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Do Celebrities Always Die in Threes?

Photo Credits: Yui Mok/ PA Images/ Getty Images/ Cropped, Bruce Glikas/ Getty Images/ Cropped, and Ian West/ PA Images/ Getty Images/ Cropped
Photo Credits: Yui Mok/ PA Images/ Getty Images/ Cropped, Bruce Glikas/ Getty Images/ Cropped, and Ian West/ PA Images/ Getty Images/ Cropped

Have you ever thought when a celebrity dies that there will likely be more to come? You wouldn’t be the only one. In fact, many believe that there is a rule of threes that surrounds celebrity deaths. It may be a mere coincidence but there is certainly some compelling and extensive evidence that when someone famous dies there will usually be two more that follow shortly after.

‘The Summer of Death’

The summer of 2009 was given the nickname “The Summer of Death” due to the sheer number of celebrities who ended up in the obituary section. While there were many big stars who died, perhaps the most surprising were Ed McMahon, Michael Jackson, and Farrah Fawcett, whose deaths were extremely close together – the first on June 23 and the latter two both on June 25.

Farrah Fawcett smiling at the camera while wearing a pink shirt and jeans.
Portrait of American actress and model Farrah Fawcett, one of the celebrities who died during “The Summer of Death,” 1975. (Photo Credit: Hulton Archive/ Getty Images)

It’s thought that McMahon died from old age at 86, as his health had been slowly declining and he’d had frequent hospitalizations. Fawcett had also been sick for some time before her death at age 62 when she lost her fight with cancer. Jackson’s death at age 50 was undoubtedly the most unexpected. He overdosed on medication, largely at the fault of his doctor who was eventually convicted of involuntary manslaughter.

While these deaths certainly had a profound effect on the public, the entire list of celebs who died shows just how the summer of 2009 earned its morbid nickname.

And (not) a happy New Year

For many, New Year 2016 was anything but happy after three well-known celebrities lost their battles with cancer within the same week. First, David Bowie died on January 10, only three months after learning his cancer was terminal. As he decided not to share this news with the public, it came as a shock to the world when they saw the headline that he had lost his fight. Yet the devastation was far from over.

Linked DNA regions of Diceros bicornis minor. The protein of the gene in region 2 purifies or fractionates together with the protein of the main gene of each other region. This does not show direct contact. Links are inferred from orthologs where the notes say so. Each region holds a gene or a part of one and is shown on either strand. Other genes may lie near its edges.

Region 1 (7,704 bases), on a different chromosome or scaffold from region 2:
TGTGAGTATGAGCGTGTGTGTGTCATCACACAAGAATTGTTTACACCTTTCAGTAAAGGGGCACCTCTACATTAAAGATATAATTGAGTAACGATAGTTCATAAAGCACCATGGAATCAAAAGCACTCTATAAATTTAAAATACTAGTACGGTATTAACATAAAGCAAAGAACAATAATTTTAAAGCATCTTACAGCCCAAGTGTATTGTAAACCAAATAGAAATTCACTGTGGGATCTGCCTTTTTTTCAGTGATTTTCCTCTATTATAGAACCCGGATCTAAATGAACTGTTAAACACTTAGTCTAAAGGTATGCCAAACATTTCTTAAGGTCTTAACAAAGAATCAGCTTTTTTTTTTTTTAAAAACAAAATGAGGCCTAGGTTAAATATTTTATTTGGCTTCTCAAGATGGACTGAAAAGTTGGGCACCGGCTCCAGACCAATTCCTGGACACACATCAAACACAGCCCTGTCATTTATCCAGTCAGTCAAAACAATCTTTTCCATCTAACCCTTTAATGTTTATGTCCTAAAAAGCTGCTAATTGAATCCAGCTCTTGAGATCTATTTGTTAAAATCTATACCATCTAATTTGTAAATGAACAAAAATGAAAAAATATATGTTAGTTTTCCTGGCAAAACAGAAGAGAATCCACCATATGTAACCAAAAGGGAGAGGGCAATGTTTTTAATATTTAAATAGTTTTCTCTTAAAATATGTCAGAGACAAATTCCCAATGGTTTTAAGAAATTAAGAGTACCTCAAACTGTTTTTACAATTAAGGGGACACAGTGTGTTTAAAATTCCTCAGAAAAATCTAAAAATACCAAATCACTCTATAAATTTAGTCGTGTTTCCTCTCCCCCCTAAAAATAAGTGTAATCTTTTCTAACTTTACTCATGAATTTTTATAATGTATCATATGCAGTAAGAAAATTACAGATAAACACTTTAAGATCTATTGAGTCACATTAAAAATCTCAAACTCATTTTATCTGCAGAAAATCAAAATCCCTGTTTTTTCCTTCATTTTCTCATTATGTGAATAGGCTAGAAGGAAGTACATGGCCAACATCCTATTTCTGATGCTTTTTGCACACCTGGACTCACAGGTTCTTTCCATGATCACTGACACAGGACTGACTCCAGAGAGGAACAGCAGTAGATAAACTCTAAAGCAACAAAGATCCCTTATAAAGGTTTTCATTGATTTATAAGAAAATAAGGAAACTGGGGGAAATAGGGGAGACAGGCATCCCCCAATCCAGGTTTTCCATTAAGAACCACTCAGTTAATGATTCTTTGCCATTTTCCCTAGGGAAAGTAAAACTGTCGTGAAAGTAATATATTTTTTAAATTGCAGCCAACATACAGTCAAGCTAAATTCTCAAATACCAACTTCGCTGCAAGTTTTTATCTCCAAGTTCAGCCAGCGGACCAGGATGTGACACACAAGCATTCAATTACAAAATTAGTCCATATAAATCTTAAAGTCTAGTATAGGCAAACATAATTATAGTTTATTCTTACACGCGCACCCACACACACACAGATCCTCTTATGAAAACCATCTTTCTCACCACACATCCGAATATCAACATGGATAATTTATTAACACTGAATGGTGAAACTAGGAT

Portrait of David Bowie painted on a wall, with a pile of flowers and notes in front of it.
Painting of David Bowie on a London wall which turned into a shrine to the artist shortly after his death, January 12, 2016. (Photo Credit: In Pictures Ltd./ Corbis/ Getty Images)

On January 14, Alan Rickman, best known and loved as Professor Severus Snape from the Harry Potter films, also died from cancer. His death prompted an outpouring of love and remembrance from former cast members, many of whom said he was one of the greatest actors and people they knew. On the same day, Céline Dion announced that her husband René Angélil, a music producer, manager, and singer, had died from throat cancer.

Another memorable set of threes

The year 2016 also saw another sad trilogy of prominent celebrity deaths. Actor Alan Thicke, singer George Michael, and actress Carrie Fisher all passed away unexpectedly in December. Thicke, best known for his work on the ’80s sitcom Growing Pains, collapsed on December 13 while playing ice hockey with his son. He died later that day from an aortic dissection at the age of 69.

George Michael
Singer George Michael poses at the “George Michael: A Different Story” Photocall during the 55th annual Berlinale International Film Festival on February 16, 2005 in Berlin, Germany. (Photo by Sean Gallup/Getty Images)

Star Wars icon Carrie Fisher experienced a medical emergency aboard a flight on December 23 and died four days later at the age of 70. And George Michael, who was 53 years old, died at home on December 25. Oddly, one of his most beloved songs was “Last Christmas.”